I have been reflecting today on the news concerning the Australian Labor Party’s adoption of same-sex “marriage”. Thankfully, the Prime Minister prevailed, and Labor MP’s will be allowed – despite official policy of the party – to exercise a conscience vote on this matter. Since the Liberal Party has maintained opposition (as a party, if not in all its members) to such radical social re-engineering, the Bill, when it is introduced, is unlikely to get up. However, we should not dismiss lightly this weekend’s developments. Polling would suggest that the issue is divisive in the community. It is my reading that many of those who do not oppose the proposition of same-sex “marriage” in the polls are not actually “in favour” so much as holding a “don’t care, doesn’t affect me, it’s a private matter, why not let gays marry eachother if they want to”, whereas those who openly oppose such moves have thought about the issue and are truly opposed to any such change to our law.
But now it comes to this. Were such a law to be adopted, would it be a true law? I’m not highly educated in legal matters or in the necessary moral philosophy, but it strikes me that what we are dealing with here is a “positivist” approach to law. Philosophers and moral theologians reading this blog please correct me if my categories are wrong, but I understand an approach to law to be “positivistic” when the law makers believe that by passing a law they can change reality. There are some laws that have no real correlation to reality – speed limits, for instance. The legal speed can be declared to be 100km/h or 110km/h or 50km/h or 3km/h – it is simply a matter of what is expedient to safe and efficient driving on the road. But laws governing marriage are grounded in a pre-existent reality – namely marriage. Marriage is not created by the laws of the State, but rather governed by the State. The State acts with authentic authority when it passes laws concerning marriage that accord with what marriage IS.
To pass a law redefining “marriage” as a life long union between any two persons of whatever sex, rather than between “one man and one woman” would in fact NOT be an exercise of the authentic authority of the State. The State simply does not have the power to redefine what marriage is. We are told that should same-sex “marriage” laws be passed in Australia, ministers of religion would not be obligated to celebrate such marriages. But it goes much further than this: the Church, it seems to me, is obligated to continue to witness to the true nature of marriage by refusing IN TOTAL to accept such a redefinition of marriage at all. Just as if the State were to introduce polygamy, the Church would be obligated NOT to recognise wives two, three or four (or more), so it seems to me that Christians are obligated – not only out of duty to Divine revelation, but to Natural Law, and to plain, cold, hard REALITY – not to recognise in any way the legality of a so-called “marriage” contract between two people of the same sex.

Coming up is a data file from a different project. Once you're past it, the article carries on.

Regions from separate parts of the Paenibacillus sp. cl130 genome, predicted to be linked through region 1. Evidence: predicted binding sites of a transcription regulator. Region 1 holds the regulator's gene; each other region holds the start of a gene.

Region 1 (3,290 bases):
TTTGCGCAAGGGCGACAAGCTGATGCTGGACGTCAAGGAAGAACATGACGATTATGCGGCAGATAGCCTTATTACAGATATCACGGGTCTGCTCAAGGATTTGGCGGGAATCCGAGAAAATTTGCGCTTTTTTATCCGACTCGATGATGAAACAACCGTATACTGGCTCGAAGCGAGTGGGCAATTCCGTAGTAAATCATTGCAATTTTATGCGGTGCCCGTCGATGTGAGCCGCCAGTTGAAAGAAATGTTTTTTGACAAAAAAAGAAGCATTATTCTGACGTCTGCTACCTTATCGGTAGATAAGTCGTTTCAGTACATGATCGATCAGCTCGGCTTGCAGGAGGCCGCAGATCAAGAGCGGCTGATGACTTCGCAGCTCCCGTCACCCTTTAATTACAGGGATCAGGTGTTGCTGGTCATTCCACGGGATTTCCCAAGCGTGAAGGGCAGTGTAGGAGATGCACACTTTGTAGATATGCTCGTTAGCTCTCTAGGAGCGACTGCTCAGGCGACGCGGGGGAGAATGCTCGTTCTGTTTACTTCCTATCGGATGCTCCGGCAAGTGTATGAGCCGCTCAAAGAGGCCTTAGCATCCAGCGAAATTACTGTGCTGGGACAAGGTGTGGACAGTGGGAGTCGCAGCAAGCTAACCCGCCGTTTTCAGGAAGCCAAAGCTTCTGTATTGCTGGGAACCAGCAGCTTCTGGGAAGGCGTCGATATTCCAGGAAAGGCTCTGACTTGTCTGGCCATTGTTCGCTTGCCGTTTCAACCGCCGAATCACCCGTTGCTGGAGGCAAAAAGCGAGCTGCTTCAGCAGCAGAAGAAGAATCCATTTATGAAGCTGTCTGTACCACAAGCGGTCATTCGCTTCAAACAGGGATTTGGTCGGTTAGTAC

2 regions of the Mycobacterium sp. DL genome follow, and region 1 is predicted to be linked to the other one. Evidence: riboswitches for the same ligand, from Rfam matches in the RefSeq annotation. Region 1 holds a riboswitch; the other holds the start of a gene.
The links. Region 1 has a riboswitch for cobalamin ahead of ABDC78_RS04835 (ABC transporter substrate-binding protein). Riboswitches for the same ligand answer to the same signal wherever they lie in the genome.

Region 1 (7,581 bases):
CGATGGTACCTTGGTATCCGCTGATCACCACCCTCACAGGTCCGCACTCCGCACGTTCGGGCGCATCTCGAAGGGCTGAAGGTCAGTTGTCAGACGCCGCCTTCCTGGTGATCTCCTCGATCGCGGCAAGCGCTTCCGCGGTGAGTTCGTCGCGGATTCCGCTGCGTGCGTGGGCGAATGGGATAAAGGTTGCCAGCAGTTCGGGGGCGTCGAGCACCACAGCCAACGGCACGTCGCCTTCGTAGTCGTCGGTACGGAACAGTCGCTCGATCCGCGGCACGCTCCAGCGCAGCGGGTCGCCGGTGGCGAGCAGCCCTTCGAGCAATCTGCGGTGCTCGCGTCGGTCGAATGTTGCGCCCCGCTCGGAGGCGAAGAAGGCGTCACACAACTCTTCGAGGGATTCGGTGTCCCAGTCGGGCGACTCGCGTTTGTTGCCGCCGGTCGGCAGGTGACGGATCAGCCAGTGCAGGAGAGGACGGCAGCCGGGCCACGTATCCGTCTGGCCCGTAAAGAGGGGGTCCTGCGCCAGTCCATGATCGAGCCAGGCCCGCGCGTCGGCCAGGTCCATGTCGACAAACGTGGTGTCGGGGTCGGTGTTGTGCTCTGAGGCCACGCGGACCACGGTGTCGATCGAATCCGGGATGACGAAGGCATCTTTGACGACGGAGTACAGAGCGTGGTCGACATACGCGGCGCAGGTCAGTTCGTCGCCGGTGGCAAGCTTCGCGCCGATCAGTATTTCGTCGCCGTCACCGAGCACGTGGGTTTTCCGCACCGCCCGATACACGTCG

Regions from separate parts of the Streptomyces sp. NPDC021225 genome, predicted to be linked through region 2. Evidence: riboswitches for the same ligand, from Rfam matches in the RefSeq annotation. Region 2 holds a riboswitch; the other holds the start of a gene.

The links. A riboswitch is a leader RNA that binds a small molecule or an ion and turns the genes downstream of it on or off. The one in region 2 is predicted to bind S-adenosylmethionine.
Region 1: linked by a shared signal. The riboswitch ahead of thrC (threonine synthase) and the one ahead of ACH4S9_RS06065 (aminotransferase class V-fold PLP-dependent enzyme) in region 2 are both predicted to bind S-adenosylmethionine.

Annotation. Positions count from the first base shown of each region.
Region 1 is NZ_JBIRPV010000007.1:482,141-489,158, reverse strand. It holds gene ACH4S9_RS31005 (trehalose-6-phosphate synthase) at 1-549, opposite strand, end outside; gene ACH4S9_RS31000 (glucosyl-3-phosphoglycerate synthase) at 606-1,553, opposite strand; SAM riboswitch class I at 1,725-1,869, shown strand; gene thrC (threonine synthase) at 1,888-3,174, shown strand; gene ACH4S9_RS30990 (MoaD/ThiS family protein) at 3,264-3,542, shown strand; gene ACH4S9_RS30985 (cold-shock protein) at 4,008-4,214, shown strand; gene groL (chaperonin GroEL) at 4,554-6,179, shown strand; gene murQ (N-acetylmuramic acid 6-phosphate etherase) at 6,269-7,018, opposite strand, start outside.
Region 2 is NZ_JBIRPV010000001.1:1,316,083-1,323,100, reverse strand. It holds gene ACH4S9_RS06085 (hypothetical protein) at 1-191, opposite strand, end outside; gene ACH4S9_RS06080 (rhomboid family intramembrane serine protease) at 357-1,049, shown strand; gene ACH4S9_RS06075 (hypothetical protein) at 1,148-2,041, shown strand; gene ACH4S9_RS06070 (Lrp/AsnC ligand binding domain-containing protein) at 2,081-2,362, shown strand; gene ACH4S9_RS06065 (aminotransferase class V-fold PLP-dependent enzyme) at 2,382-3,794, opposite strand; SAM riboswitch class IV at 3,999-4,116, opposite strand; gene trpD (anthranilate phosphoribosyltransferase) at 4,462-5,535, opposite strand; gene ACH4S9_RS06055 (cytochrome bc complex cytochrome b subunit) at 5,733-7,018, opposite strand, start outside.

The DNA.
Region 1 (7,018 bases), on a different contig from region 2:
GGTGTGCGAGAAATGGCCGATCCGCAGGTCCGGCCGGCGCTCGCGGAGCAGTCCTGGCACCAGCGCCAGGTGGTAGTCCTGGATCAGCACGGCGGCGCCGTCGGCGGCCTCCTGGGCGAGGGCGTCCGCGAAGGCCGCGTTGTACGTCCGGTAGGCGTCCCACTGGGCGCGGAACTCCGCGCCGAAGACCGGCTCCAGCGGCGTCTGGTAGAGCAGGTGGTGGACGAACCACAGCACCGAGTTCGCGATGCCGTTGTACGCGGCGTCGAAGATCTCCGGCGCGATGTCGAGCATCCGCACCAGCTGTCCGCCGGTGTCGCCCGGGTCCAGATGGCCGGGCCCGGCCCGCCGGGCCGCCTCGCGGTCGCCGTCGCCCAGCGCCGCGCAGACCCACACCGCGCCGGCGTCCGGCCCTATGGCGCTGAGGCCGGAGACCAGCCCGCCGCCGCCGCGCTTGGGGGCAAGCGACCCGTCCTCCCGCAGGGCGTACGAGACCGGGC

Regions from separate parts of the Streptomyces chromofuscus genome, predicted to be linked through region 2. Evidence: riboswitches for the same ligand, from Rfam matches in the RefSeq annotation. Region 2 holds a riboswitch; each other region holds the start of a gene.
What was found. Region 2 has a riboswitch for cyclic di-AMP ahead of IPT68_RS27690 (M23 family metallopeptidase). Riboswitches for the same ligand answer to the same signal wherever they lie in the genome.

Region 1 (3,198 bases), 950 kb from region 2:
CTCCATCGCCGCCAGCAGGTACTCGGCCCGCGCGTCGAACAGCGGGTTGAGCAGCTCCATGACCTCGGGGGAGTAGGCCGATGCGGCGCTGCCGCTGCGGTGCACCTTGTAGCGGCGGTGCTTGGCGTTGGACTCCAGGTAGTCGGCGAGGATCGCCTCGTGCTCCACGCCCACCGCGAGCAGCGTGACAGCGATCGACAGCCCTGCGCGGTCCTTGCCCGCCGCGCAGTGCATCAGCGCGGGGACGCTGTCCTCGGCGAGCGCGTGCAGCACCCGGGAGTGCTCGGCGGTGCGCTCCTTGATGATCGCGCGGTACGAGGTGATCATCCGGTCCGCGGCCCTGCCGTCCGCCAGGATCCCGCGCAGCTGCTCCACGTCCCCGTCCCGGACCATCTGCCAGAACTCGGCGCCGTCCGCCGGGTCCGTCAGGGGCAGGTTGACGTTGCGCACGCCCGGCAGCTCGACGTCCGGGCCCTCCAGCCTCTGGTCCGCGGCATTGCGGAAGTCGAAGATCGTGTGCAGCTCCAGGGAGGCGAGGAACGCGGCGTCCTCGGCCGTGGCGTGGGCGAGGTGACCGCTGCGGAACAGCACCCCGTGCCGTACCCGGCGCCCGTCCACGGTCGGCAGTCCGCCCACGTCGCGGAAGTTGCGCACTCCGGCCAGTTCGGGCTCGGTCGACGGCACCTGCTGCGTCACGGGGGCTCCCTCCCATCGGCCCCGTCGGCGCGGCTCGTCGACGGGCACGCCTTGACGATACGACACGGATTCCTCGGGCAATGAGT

This may occasion acts of civil disobedience similar to the civil disobedience that occurred in the United States over segregation laws. Such laws were unjust. They were false laws, because they did not accord with the reality of equal dignity of every human being. It would be similar to the civil disobedience that Christian doctors exercise when they refuse to carry out abortions. The positive “law” allows it, but Divine Law, Natural Law, and the REALITY of the humanity of the unborn child does not. There are some things that the State simply has no authority to declare legal or illegal: laws outlawing private property, for instance, or depriving parents of authority over their children, would be in the same category.
The social re-engineers believe that Bills passed in Parliament can change reality. They cannot. We have a responsibility to stand against any suggestion that they can. Were marriage to be redefined in Australia’s laws as proposed by the new Labor Party platform, I cannot see how the Church could even recognise such “legal” relationships. A “root and branch” opposition would be required of us, for such a “law” would be no true law at all.
Are we ready to take such a stand? It certainly will not make the Church any more popular than it currently is (or isn’t). But once again, as I said in the post below, who’s really “out of touch” here? The Church, demanding that our government uphold universal and true justice, or the re-engineers who would have us believe that it is possible to turn black into white simply by passing a law to that effect?